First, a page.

But Johnson has a knack for magic, like that time three years ago in September when he was called up and faced Jonathan Papelbon in Boston and homered. Here, one strike away from vacation against Corey Wade, Johnson ripped a line drive over the wall in right field for a home run.
"It was a rerun of 2008," Longoria said. "There's no specific explanation."
Watch the clock. It is the 12th inning in St. Petersburg, the ninth in Baltimore. Almost simultaneously Big Money was about to win out again. The Red Sox were an inning away from a flight to Texas. Brandon Gomes gave up a single to Greg Golson. Jake McGee replaced him and gave up a single to Eric Chavez. Yankees at the corners, none out.
In Baltimore, Papelbon, breathing fire and purpose, struck out Adam Jones and then Mark Reynolds, who had no chance. In the press box at Tropicana Field, Orioles-Red Sox was on the television and the two games were synched nearly perfectly, pitchers moving into their windups in tandem. With two out, Papelbon gave up a double to Chris Davis. One strike away from victory, he then gave up a run-scoring double to Nolan Reimold. Tie game in Baltimore.
In St. Pete, Upton stepped in to hit against Scott Proctor. He stepped out because the crowd was roaring over Reimold's double. Then he struck out.
Longoria was next, and he stepped out twice because the crowd was reacting to the Robert Andino's game-winner in Baltimore, a base hit to left that beat Boston. The Red Sox players walk into the visitors' clubhouse at Camden Yards just in time to see Longoria take Proctor's 2-2 pitch over the short fence in left.
It was over. In the span of three minutes, what couldn't be settled for 161 games was settled. The Red Sox were one strike away from the playoffs; the Rays one from extinction. All was reversed. Even in the clubhouse, professionals who have seen it all, stood and stared at each other because they had never seen this, a virtual split-screen pennant race.
For the Rays, victory couldn't have been more personal. They beat New York to earn a playoff chance and knocked out Boston with the same punch. They lost to Big Money over the winter. Rafael Soriano went to the Yankees, and it was Soriano who gave up Matt Joyce's three-run homer in Tuesday night's must-win for the Rays. Dan Wheeler went to Boston.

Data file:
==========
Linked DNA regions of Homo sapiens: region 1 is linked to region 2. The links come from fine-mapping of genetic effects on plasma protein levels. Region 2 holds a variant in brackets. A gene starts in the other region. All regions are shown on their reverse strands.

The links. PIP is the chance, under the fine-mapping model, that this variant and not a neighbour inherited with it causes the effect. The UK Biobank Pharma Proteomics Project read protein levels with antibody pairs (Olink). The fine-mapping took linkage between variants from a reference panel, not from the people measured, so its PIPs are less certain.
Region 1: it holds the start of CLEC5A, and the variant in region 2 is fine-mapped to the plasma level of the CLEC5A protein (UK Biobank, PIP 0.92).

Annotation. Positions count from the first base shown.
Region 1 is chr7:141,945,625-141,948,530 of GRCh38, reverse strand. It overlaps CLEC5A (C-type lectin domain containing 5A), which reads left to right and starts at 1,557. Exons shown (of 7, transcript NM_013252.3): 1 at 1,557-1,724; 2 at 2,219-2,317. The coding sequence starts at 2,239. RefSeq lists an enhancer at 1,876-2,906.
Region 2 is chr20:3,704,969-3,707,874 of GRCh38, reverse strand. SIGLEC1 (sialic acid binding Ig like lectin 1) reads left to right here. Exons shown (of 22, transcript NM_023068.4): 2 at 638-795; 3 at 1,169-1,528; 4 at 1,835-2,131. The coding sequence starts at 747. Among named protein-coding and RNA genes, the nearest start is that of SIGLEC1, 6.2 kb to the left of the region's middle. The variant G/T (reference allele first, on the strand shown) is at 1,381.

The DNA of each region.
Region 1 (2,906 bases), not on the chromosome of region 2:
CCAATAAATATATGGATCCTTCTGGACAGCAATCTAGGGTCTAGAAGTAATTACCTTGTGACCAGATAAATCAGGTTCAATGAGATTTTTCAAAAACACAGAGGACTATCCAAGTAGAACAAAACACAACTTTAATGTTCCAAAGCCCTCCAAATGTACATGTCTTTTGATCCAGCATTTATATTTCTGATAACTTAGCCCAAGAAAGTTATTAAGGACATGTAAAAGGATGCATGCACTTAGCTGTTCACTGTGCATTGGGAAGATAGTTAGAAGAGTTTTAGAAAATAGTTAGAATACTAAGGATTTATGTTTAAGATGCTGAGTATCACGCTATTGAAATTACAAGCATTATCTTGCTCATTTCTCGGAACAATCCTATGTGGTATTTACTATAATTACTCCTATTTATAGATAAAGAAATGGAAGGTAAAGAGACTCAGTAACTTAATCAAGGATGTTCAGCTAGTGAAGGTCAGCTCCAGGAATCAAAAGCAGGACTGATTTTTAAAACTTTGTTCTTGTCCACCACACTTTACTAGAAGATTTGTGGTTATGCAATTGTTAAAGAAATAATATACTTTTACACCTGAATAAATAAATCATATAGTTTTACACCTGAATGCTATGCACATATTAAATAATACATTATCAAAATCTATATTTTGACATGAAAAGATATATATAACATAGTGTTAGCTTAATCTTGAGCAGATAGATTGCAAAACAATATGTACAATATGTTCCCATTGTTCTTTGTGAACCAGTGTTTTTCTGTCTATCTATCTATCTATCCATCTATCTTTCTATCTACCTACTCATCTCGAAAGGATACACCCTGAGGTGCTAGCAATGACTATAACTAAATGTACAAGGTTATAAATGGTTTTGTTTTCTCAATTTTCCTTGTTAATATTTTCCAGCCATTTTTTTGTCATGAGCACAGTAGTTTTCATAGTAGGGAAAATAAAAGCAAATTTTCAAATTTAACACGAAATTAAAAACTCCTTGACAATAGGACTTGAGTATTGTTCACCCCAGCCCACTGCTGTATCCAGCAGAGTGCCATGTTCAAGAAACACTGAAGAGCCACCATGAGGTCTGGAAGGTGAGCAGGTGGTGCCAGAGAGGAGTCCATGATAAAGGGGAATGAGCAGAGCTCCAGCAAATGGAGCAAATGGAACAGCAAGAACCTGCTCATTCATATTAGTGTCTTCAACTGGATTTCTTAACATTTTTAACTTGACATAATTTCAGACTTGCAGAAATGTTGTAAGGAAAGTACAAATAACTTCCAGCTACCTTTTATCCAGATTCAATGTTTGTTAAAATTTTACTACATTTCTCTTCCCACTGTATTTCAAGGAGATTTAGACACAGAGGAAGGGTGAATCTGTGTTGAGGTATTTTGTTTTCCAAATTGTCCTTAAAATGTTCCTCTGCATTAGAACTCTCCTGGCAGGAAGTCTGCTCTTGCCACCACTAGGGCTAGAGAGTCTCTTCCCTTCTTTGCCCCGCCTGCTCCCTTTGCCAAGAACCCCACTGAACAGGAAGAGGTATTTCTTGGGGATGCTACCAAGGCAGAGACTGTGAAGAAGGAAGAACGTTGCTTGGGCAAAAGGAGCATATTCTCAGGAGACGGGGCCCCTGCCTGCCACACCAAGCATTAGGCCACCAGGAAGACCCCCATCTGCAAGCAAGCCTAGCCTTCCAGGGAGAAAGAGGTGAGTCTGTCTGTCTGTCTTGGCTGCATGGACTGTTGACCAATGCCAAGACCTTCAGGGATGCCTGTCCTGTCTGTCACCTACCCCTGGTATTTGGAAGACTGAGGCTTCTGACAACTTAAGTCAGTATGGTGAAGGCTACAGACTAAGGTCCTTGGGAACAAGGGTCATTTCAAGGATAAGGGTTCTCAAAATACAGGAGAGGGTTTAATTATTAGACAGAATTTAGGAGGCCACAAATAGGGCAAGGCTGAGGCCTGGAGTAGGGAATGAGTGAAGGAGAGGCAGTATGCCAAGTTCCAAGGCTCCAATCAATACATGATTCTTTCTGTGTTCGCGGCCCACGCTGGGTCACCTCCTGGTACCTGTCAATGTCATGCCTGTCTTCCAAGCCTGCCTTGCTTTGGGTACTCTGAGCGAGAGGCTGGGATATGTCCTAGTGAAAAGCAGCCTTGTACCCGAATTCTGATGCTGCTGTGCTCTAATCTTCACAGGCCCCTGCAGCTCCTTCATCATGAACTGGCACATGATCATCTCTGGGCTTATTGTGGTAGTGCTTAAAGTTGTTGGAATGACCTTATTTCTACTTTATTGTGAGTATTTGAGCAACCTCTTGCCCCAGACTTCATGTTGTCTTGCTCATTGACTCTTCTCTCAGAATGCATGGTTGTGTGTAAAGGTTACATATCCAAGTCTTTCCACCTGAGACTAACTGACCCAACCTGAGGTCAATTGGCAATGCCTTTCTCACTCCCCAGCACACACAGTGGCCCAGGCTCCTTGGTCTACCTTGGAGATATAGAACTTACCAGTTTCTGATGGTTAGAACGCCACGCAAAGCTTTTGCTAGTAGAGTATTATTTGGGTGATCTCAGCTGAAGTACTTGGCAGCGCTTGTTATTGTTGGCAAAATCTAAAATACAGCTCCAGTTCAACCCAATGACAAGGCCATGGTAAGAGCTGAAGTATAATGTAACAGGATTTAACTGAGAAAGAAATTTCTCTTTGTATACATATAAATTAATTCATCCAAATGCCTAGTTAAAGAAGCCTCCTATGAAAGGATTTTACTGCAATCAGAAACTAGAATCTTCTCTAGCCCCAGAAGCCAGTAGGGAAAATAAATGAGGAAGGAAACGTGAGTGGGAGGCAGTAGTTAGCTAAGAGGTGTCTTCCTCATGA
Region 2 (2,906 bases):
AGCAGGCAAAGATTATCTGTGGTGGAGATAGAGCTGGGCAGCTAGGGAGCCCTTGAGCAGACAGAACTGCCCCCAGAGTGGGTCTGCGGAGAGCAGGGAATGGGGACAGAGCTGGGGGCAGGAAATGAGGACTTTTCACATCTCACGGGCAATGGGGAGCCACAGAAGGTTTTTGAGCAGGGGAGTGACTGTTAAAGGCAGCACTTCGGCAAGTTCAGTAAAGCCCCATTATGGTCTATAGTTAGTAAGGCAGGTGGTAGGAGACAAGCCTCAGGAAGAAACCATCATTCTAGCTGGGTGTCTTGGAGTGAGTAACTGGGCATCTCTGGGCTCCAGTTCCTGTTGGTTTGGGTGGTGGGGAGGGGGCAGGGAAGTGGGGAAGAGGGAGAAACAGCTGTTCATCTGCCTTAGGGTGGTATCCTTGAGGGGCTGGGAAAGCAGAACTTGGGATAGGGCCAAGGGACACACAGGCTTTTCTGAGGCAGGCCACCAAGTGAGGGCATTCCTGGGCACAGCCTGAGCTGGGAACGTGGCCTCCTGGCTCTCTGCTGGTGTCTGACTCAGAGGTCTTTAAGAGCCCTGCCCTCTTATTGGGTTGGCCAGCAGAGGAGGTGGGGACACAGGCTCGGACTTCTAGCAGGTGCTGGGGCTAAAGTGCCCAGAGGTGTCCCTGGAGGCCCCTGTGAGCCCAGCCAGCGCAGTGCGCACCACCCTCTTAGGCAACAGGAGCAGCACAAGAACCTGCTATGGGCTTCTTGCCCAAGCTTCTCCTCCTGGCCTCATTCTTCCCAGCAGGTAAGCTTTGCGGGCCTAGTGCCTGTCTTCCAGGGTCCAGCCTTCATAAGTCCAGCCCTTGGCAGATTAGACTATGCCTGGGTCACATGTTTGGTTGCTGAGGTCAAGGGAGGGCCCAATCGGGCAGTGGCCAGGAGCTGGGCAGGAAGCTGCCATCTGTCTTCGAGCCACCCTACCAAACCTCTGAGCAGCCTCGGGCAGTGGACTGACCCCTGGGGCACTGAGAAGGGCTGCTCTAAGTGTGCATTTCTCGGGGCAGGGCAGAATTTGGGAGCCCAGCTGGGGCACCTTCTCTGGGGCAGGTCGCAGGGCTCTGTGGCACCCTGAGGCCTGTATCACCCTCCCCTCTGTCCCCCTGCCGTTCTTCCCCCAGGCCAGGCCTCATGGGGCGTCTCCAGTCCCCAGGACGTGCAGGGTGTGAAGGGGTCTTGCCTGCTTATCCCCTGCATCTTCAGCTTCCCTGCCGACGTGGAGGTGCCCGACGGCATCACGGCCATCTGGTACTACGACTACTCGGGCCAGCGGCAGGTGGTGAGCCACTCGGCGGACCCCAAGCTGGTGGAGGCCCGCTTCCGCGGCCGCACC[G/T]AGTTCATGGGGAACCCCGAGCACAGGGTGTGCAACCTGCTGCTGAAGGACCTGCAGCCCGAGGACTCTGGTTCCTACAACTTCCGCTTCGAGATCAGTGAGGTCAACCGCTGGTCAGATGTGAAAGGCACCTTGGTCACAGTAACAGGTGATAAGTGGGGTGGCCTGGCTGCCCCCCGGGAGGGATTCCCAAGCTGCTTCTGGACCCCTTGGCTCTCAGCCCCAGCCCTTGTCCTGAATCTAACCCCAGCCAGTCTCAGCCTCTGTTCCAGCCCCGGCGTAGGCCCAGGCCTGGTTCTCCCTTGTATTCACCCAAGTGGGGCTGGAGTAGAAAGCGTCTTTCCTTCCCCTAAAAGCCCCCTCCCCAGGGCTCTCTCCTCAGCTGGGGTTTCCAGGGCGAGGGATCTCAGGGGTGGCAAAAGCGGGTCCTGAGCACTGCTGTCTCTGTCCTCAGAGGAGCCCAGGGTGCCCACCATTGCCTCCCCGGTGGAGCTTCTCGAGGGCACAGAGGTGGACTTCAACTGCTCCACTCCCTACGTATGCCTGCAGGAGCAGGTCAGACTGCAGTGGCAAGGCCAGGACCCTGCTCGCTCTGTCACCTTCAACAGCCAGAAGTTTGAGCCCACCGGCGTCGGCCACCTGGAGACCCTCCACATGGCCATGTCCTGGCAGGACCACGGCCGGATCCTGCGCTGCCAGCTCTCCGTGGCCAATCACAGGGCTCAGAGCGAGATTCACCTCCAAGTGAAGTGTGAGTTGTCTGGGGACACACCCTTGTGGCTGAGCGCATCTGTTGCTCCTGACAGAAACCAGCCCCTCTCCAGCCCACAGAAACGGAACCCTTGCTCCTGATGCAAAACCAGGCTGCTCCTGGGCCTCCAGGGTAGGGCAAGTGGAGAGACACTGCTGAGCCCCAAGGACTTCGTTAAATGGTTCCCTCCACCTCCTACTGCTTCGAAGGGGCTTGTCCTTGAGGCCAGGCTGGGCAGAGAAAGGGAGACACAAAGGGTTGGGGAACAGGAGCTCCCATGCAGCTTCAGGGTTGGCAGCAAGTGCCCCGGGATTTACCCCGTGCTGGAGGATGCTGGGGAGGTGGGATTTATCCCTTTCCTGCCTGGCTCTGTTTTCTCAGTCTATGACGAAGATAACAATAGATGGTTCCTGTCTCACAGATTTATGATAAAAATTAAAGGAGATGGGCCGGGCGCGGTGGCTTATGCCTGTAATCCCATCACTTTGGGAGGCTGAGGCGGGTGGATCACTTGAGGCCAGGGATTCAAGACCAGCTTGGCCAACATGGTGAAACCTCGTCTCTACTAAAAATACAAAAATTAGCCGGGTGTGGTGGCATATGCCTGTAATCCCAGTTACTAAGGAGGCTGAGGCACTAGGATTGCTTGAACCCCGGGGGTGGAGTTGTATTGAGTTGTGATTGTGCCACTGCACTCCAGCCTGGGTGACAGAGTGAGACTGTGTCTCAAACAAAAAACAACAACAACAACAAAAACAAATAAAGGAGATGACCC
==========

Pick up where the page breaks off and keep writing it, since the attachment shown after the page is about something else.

So did Carl Crawford, for seven years and $142 million, and it was Crawford who could not corral Andino's liner.
It was the Rays who had toppled one of the two giants of the AL East, the two teams that keep them down, both in the standings and on the balance sheet. A day earlier, Rays executive Matt Silverman pointed at the Rays' 2010 AL East banner above the left field seats and said it was more important than the 2008 pennant because, Silverman said, "We beat those two. Both of them."
Rays players sprayed beer on their fans, one whom held up a sign that read:
- NINE GAMES
And the fall of Red $ox Nation
"I know it's big," Maddon said, "but I'm not there yet. I haven't wrapped my mind around it. We've been too busy trying to do this. I'm aware. I'm totally aware of the circumstances and the place in baseball history, but right now, I'm not quite there yet."
Howard Bryant is a senior writer for ESPN.com. He is the author of "The Last Hero: A Life of Henry Aaron," "Shut Out: A Story of Race and Baseball in Boston" and "Juicing the Game: Drugs, Power and the Fight for the Soul of Major League Baseball." He can be reached at Howard.Bryant@espn.com. He can be followed on Twitter at www.twitter.com/hbryant42.